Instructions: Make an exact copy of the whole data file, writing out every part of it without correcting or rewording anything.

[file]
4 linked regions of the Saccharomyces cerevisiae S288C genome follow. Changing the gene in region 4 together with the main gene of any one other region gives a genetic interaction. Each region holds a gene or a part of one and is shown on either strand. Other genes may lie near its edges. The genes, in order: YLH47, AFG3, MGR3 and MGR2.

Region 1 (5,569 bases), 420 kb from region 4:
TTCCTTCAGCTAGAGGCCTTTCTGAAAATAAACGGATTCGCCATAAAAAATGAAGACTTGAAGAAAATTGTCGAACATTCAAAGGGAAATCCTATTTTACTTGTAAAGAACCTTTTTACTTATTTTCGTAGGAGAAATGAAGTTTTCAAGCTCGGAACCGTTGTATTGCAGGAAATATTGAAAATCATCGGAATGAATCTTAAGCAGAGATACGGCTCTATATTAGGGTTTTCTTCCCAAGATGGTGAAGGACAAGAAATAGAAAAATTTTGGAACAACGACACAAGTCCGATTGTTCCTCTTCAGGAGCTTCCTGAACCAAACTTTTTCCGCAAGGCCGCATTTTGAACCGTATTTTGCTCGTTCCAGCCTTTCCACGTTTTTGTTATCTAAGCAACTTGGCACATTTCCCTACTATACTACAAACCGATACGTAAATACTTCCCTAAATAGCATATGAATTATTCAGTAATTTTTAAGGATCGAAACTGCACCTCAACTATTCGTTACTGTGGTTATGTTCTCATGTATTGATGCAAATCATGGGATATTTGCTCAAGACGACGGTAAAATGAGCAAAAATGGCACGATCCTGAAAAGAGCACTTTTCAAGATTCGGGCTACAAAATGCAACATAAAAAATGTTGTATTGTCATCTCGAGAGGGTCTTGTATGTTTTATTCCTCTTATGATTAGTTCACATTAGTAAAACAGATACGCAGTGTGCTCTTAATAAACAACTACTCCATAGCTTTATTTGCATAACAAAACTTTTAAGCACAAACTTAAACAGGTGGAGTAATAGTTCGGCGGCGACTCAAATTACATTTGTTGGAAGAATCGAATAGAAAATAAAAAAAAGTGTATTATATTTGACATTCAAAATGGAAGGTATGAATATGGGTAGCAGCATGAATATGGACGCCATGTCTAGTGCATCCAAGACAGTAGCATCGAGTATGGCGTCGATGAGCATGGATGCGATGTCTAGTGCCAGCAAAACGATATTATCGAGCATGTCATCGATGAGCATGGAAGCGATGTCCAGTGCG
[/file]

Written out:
4 linked regions of the Saccharomyces cerevisiae S288C genome follow. Changing the gene in region 4 together with the main gene of any one other region gives a genetic interaction. Each region holds a gene or a part of one and is shown on either strand. Other genes may lie near its edges. The genes, in order: YLH47, AFG3, MGR3 and MGR2.

Region 1 (5,569 bases), 420 kb from region 4:
TTCCTTCAGCTAGAGGCCTTTCTGAAAATAAACGGATTCGCCATAAAAAATGAAGACTTGAAGAAAATTGTCGAACATTCAAAGGGAAATCCTATTTTACTTGTAAAGAACCTTTTTACTTATTTTCGTAGGAGAAATGAAGTTTTCAAGCTCGGAACCGTTGTATTGCAGGAAATATTGAAAATCATCGGAATGAATCTTAAGCAGAGATACGGCTCTATATTAGGGTTTTCTTCCCAAGATGGTGAAGGACAAGAAATAGAAAAATTTTGGAACAACGACACAAGTCCGATTGTTCCTCTTCAGGAGCTTCCTGAACCAAACTTTTTCCGCAAGGCCGCATTTTGAACCGTATTTTGCTCGTTCCAGCCTTTCCACGTTTTTGTTATCTAAGCAACTTGGCACATTTCCCTACTATACTACAAACCGATACGTAAATACTTCCCTAAATAGCATATGAATTATTCAGTAATTTTTAAGGATCGAAACTGCACCTCAACTATTCGTTACTGTGGTTATGTTCTCATGTATTGATGCAAATCATGGGATATTTGCTCAAGACGACGGTAAAATGAGCAAAAATGGCACGATCCTGAAAAGAGCACTTTTCAAGATTCGGGCTACAAAATGCAACATAAAAAATGTTGTATTGTCATCTCGAGAGGGTCTTGTATGTTTTATTCCTCTTATGATTAGTTCACATTAGTAAAACAGATACGCAGTGTGCTCTTAATAAACAACTACTCCATAGCTTTATTTGCATAACAAAACTTTTAAGCACAAACTTAAACAGGTGGAGTAATAGTTCGGCGGCGACTCAAATTACATTTGTTGGAAGAATCGAATAGAAAATAAAAAAAAGTGTATTATATTTGACATTCAAAATGGAAGGTATGAATATGGGTAGCAGCATGAATATGGACGCCATGTCTAGTGCATCCAAGACAGTAGCATCGAGTATGGCGTCGATGAGCATGGATGCGATGTCTAGTGCCAGCAAAACGATATTATCGAGCATGTCATCGATGAGCATGGAAGCGATGTCCAGTGCG